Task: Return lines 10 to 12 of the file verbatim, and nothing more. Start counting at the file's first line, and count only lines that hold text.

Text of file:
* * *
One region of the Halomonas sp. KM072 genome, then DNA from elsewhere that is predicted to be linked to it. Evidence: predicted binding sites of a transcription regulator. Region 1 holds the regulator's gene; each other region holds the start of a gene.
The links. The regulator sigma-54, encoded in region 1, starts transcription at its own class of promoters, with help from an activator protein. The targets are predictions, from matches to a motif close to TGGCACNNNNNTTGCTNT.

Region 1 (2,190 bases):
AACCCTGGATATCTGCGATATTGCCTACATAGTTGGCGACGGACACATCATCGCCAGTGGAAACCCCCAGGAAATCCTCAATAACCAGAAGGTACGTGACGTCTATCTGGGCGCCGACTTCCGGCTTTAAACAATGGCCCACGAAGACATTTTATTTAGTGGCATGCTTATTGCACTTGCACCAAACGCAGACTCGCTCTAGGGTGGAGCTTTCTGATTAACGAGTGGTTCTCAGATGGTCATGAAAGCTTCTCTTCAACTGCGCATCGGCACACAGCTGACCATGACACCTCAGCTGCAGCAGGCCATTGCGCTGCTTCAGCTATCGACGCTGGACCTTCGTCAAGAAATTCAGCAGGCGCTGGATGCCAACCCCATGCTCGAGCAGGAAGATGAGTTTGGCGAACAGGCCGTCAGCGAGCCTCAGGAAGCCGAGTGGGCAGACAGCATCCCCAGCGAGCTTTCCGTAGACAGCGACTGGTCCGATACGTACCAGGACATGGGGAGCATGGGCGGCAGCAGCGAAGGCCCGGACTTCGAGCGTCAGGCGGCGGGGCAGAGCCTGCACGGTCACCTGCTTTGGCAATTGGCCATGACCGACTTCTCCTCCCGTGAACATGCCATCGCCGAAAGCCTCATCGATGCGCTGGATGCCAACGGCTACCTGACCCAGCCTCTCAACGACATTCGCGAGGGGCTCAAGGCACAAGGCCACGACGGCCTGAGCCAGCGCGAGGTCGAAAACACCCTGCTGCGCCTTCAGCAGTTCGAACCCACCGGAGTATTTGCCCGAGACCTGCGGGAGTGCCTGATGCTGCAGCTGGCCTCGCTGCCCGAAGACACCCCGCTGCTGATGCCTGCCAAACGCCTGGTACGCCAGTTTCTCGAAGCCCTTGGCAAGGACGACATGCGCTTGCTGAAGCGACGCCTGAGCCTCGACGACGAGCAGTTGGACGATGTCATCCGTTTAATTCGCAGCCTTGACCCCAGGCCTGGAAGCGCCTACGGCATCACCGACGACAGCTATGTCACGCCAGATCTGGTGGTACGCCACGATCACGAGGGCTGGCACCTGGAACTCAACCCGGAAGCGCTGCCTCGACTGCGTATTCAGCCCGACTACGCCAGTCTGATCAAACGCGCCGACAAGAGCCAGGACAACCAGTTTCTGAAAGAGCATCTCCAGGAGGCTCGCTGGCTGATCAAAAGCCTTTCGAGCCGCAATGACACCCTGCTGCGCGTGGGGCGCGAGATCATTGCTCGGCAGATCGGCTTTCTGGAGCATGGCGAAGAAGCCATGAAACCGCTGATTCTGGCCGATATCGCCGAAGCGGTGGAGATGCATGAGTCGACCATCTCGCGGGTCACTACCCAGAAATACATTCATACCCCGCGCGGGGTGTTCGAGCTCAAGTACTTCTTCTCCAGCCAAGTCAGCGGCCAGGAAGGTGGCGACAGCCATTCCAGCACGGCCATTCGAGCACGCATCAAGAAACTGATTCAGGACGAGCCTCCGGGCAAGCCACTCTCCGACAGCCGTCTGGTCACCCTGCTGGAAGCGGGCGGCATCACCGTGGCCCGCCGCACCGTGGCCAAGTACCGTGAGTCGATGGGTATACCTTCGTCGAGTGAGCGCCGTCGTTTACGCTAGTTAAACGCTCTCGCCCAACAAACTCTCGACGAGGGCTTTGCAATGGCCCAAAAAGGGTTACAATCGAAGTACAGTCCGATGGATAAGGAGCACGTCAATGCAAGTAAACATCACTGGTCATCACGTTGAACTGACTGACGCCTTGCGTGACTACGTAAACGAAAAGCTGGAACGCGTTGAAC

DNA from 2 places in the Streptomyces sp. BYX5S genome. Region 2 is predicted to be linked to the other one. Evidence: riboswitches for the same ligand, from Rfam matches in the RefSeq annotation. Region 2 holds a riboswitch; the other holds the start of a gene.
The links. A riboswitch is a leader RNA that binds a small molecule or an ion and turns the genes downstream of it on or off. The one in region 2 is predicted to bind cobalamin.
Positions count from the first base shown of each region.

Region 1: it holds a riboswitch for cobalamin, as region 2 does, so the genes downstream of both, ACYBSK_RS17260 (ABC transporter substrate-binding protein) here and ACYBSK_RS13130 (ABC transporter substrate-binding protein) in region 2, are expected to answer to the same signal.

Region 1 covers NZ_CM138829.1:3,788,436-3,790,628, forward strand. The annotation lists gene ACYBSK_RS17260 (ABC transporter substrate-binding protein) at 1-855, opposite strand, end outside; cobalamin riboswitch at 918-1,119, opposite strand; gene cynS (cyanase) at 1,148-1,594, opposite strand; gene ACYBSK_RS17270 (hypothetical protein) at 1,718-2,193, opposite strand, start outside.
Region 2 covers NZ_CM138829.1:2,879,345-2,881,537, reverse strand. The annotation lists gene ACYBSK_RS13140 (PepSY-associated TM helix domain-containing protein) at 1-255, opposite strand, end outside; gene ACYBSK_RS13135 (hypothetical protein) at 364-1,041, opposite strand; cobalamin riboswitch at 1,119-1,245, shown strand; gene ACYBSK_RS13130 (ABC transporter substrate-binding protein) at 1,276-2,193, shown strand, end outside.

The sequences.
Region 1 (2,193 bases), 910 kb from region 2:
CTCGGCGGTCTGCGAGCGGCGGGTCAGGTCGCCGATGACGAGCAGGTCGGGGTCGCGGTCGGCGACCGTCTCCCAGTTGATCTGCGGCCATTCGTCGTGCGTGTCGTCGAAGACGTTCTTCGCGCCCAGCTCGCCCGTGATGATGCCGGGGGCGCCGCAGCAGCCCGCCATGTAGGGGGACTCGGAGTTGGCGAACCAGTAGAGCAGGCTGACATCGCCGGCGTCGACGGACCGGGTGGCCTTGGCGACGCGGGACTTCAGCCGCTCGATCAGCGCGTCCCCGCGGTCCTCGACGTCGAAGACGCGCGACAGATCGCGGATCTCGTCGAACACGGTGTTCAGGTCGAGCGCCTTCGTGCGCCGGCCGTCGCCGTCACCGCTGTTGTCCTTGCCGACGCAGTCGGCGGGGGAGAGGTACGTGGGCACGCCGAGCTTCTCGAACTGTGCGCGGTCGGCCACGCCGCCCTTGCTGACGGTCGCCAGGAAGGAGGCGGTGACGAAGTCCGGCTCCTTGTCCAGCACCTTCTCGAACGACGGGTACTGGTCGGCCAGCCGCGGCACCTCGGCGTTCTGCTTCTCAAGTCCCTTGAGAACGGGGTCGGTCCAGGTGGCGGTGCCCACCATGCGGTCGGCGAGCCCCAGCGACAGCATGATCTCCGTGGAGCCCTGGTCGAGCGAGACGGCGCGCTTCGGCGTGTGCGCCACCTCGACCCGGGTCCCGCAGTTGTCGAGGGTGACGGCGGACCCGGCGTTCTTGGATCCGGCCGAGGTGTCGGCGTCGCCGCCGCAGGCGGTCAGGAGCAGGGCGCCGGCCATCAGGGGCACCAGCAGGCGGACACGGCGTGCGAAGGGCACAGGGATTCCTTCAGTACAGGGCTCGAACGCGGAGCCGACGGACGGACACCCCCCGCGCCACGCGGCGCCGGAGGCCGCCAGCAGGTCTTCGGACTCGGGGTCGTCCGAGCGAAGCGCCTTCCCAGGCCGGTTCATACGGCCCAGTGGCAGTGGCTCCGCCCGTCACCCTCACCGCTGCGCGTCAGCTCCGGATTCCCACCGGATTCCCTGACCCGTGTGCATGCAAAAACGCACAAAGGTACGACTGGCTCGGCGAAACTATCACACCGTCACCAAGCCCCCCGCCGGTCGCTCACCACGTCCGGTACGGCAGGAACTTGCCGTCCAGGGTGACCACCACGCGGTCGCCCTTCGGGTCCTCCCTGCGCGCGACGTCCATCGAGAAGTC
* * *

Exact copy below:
Region 2 covers NZ_CM138829.1:2,879,345-2,881,537, reverse strand. The annotation lists gene ACYBSK_RS13140 (PepSY-associated TM helix domain-containing protein) at 1-255, opposite strand, end outside; gene ACYBSK_RS13135 (hypothetical protein) at 364-1,041, opposite strand; cobalamin riboswitch at 1,119-1,245, shown strand; gene ACYBSK_RS13130 (ABC transporter substrate-binding protein) at 1,276-2,193, shown strand, end outside.

The sequences.
Region 1 (2,193 bases), 910 kb from region 2: